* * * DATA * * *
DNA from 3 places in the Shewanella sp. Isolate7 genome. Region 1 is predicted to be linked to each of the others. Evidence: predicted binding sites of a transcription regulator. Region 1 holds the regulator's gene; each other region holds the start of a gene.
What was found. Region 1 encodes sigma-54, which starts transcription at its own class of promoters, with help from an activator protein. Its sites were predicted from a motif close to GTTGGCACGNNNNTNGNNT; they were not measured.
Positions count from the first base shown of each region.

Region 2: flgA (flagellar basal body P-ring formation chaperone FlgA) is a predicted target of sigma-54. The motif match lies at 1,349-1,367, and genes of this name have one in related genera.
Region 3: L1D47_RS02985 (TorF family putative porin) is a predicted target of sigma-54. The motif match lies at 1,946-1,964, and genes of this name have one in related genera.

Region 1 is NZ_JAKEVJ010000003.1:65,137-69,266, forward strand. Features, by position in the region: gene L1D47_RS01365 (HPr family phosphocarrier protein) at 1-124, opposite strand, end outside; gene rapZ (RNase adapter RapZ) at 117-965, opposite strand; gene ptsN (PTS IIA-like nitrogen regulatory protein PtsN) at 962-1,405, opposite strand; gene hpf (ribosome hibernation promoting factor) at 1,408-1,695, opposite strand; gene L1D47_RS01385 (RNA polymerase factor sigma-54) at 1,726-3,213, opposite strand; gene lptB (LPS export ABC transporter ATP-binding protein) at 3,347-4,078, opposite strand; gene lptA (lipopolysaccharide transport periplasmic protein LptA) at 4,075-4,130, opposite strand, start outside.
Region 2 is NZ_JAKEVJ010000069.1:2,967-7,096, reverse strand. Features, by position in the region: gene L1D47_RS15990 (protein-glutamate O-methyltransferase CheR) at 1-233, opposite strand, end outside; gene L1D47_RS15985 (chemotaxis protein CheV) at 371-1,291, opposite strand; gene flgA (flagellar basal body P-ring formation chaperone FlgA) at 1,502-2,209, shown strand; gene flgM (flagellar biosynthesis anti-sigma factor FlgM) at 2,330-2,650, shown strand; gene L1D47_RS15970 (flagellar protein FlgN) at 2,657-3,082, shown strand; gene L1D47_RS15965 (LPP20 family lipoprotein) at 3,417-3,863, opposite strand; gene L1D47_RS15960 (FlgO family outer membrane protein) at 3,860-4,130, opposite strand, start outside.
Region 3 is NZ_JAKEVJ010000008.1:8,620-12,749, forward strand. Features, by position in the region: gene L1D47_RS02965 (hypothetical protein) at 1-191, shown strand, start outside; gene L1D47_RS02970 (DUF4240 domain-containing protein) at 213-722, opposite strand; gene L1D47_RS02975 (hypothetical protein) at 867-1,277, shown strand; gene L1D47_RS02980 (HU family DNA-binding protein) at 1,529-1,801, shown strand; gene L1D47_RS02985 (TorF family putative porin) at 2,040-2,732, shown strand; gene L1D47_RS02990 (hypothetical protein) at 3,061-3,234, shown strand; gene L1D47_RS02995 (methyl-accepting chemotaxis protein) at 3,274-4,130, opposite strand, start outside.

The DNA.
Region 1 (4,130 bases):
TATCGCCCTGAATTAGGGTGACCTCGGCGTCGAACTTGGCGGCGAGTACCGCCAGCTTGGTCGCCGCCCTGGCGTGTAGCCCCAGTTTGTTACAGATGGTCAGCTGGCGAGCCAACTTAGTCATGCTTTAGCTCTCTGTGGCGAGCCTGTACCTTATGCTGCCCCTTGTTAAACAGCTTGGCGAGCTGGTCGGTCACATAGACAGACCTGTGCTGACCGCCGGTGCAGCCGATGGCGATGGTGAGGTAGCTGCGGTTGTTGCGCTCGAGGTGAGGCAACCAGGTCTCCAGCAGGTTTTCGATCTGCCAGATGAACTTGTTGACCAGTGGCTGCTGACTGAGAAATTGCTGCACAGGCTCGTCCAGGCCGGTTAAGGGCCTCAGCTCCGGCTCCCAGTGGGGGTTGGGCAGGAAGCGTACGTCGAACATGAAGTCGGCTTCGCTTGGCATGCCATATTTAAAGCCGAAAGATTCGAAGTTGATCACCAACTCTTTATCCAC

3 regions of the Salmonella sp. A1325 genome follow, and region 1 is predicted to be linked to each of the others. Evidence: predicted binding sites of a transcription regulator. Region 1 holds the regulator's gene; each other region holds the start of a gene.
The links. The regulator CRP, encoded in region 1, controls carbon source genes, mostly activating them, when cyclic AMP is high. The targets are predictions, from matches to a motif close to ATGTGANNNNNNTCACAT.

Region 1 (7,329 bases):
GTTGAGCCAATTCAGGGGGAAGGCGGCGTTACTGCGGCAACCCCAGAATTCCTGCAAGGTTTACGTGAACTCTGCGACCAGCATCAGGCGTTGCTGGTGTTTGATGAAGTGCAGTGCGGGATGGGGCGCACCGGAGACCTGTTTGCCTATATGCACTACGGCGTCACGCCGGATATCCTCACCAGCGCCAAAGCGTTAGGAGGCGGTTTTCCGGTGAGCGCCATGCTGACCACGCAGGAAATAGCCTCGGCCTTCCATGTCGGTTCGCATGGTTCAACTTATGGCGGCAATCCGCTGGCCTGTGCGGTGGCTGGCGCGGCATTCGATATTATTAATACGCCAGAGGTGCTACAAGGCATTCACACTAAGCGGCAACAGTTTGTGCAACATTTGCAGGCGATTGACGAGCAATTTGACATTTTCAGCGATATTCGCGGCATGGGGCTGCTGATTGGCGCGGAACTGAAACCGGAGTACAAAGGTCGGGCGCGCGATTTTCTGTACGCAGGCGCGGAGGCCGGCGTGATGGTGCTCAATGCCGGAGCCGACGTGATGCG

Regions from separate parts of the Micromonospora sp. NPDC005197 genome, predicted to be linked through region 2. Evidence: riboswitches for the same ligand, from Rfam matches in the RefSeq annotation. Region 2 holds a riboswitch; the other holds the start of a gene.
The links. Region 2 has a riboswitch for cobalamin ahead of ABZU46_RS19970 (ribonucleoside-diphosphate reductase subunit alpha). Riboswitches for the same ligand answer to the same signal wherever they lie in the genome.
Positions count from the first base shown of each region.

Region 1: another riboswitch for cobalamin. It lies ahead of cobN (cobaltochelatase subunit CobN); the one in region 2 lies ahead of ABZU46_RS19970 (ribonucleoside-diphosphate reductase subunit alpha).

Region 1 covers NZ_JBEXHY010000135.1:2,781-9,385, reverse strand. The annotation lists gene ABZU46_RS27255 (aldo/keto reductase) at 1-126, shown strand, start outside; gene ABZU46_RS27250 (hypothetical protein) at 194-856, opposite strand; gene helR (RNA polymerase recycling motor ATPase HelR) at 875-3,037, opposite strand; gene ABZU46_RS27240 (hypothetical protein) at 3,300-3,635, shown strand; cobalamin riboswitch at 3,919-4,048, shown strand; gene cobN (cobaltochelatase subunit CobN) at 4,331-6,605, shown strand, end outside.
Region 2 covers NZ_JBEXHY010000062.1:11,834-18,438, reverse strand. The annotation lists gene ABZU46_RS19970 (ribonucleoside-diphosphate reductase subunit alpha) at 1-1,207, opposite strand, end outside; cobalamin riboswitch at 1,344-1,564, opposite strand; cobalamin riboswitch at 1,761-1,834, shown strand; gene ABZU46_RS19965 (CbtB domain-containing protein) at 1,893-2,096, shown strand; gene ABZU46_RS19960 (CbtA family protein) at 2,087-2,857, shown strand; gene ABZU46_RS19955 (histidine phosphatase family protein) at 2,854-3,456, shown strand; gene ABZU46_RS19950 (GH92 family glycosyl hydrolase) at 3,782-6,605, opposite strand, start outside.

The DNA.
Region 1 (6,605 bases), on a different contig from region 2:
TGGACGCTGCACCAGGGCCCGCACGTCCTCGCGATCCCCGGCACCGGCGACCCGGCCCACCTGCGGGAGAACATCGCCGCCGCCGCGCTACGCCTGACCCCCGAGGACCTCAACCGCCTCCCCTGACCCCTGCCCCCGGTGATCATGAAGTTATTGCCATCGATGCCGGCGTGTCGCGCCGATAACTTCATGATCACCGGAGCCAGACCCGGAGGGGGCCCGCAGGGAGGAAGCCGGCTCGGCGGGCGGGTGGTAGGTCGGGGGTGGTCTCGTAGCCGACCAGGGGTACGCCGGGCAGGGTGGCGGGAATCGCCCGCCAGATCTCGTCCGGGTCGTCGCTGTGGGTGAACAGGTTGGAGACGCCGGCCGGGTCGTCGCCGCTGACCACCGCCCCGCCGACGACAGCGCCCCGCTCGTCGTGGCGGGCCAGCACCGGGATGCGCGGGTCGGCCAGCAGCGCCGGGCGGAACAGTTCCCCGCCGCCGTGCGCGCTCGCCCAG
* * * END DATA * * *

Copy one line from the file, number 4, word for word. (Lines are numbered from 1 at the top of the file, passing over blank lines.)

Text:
Region 2: flgA (flagellar basal body P-ring formation chaperone FlgA) is a predicted target of sigma-54. The motif match lies at 1,349-1,367, and genes of this name have one in related genera.